Early in June I had the pleasure to meet Annie Farrell, an American student from James Madison University, Virginia. She happened to be in the nearby Urbino for the ‘Urbino Project’ developed by the Institute for Education in International Media (ieiMedia), attended by 40 students journalists and media students from around the world between May 26th and June 23rd.
The aim of the project: develop multimedia journalism stories to document the people and places of Urbino and the Marche Region of Italy.
I had been contacted by one of their professors a few weeks ahead to organize an interview with my sister Cristina, costume designer, artist, expert in local history and stories, writer, storyteller, founder of the Dirce Project and ‘Un Paese e Cento Storie’. (One Village, A Hundred Stories). It was for the latter project, indeed, that Cristina was interviewed by Annie.
So, one June morning, I went to pick up Annie and Beatrice, her interpreter, at Pesaro Bus Station, and took them to my sister’s workshop.
Cristina had taken out a few of the best items from her collection of numberless old pictures, documents, hats, shoes, bottons, sketches, theatre costumes… (she collects the oddest items and could open up her own museum!).
As soon as Annie and Beatrice arrived, she welcomed them with our typical ciambellone cake (a must-eat in our family, according to nonna Pina‘s recipe!) and freshly picked fruit from our country garden. If it’s true what Rubem Alves says: ‘a meal is the cook’s soul turned into food’, then Cristina welcomed our guests with a ‘piece of her soul’.
The day after the interview, Annie got back to take some more pictures, so we took her to a few loveley villages in our hinterland (Ginestreto, Sant’Angelo in Lizzola, Belvedere Fogliense and Montefabbri).
I’ve often written about LaDirce and my sister. Now I will let the beautifully written article by Annie speak instead.
Before I do though, I’d like to thank Annie, Beatrice and Cristina for the lovely time spent together.
Many wishes to Annie and her future career 🙂
Please note that the picture where Cristina is showing a red bullfighter costume is by Annie.
Grazie mille for this post, Simona! And for the generosity and kindness you and Cristina (and your entire family!) showed Annie this summer. You two turned Annie’s assignment into a magical adventure and a living example of Italian hospitality. We can’t thank you enough for all you have done for Annie and the other students we have sent your way. With much affection, Susan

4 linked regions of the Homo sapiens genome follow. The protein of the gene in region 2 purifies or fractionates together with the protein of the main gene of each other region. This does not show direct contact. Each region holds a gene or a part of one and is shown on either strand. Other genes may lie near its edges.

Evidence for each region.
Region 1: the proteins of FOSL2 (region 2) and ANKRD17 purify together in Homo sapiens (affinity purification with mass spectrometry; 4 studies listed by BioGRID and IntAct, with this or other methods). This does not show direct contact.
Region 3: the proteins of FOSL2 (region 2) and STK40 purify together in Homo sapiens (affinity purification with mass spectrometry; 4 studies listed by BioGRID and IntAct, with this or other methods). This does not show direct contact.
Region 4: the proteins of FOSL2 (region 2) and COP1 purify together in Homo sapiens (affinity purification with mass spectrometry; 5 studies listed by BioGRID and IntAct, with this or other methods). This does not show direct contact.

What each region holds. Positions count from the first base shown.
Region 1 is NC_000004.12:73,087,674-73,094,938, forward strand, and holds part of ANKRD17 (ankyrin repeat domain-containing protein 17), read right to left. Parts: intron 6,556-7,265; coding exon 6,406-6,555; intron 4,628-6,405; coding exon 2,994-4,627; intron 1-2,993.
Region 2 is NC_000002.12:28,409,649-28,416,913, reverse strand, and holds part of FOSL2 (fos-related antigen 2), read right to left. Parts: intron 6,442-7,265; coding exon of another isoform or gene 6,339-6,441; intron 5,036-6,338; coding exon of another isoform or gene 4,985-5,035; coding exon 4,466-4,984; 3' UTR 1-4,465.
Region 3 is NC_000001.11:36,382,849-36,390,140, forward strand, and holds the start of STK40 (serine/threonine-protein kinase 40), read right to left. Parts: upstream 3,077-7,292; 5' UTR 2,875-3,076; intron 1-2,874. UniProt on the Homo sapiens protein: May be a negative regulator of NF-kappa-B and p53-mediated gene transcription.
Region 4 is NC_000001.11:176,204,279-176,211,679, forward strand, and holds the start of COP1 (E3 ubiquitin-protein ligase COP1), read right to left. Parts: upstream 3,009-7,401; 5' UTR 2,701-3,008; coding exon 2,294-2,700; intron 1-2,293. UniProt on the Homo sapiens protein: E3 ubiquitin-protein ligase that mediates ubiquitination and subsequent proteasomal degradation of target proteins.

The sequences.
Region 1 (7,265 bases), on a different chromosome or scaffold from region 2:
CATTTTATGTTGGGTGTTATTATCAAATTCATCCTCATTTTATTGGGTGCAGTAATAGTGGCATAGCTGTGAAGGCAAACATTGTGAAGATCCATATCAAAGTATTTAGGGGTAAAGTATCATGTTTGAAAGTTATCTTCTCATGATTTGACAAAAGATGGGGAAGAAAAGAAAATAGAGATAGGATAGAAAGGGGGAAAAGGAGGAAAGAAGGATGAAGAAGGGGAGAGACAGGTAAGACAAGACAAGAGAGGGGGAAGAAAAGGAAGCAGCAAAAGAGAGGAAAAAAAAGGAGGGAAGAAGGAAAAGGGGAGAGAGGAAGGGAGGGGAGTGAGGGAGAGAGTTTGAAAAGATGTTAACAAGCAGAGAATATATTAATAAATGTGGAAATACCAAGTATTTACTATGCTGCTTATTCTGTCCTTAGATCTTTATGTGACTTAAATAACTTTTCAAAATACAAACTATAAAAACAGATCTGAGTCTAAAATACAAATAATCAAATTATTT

Ciao Susan cara! We enjoyed showing Annie around so much. When we introduce people to the beauty and the culture of this territory, we fall in love with it again and again… We loved to have you and Micheal over for dinner. We enjoyed ‘moltissimo’ your company and cannot wait to have you here again next Summer (please write down in your agenda sometime between May and June next year: ‘cena da Simona con Walter, Cristina e Costanza’!). I hope you and Micheal are doing great. Have a nice September and good days ahead. Un caro (e caldo) saluto da Pesaro e… dalla Dirce!
What an exciting and interesting day Simona– I didn’t know you sister was also so talented. You were so warm and welcoming opening your doors to Annie and showing her the villages around. I’m sure she’ll never forget the day… Another beautiful post– you life seems so fascinating!! xo
Ciao Rhonda! My sister Cristina started her career as a costume designer for the theatre and the opera a long time ago… then she became an expert in organizing exhibitions and writing books about local history (and stories). She works also as a copywriter and is the founder of La Dirce Project I’ve so often written about! She is also an artist but well, that’s a different story 🙂
So amazing Simona– what a wonderful and varied career. It seems like it would be so satisfying to have produced all that beauty for other people to enjoy! You do have such a talented family, beginning with you! Loving all your posts lately!! xox
[…] therefore ‘collective’ memories) of our community. Cristina Ortolani, my sister, a.k.a. The Storyteller, has spent years interviewing the elderly, who mostly live in our hilltop beautiful borghi, and […]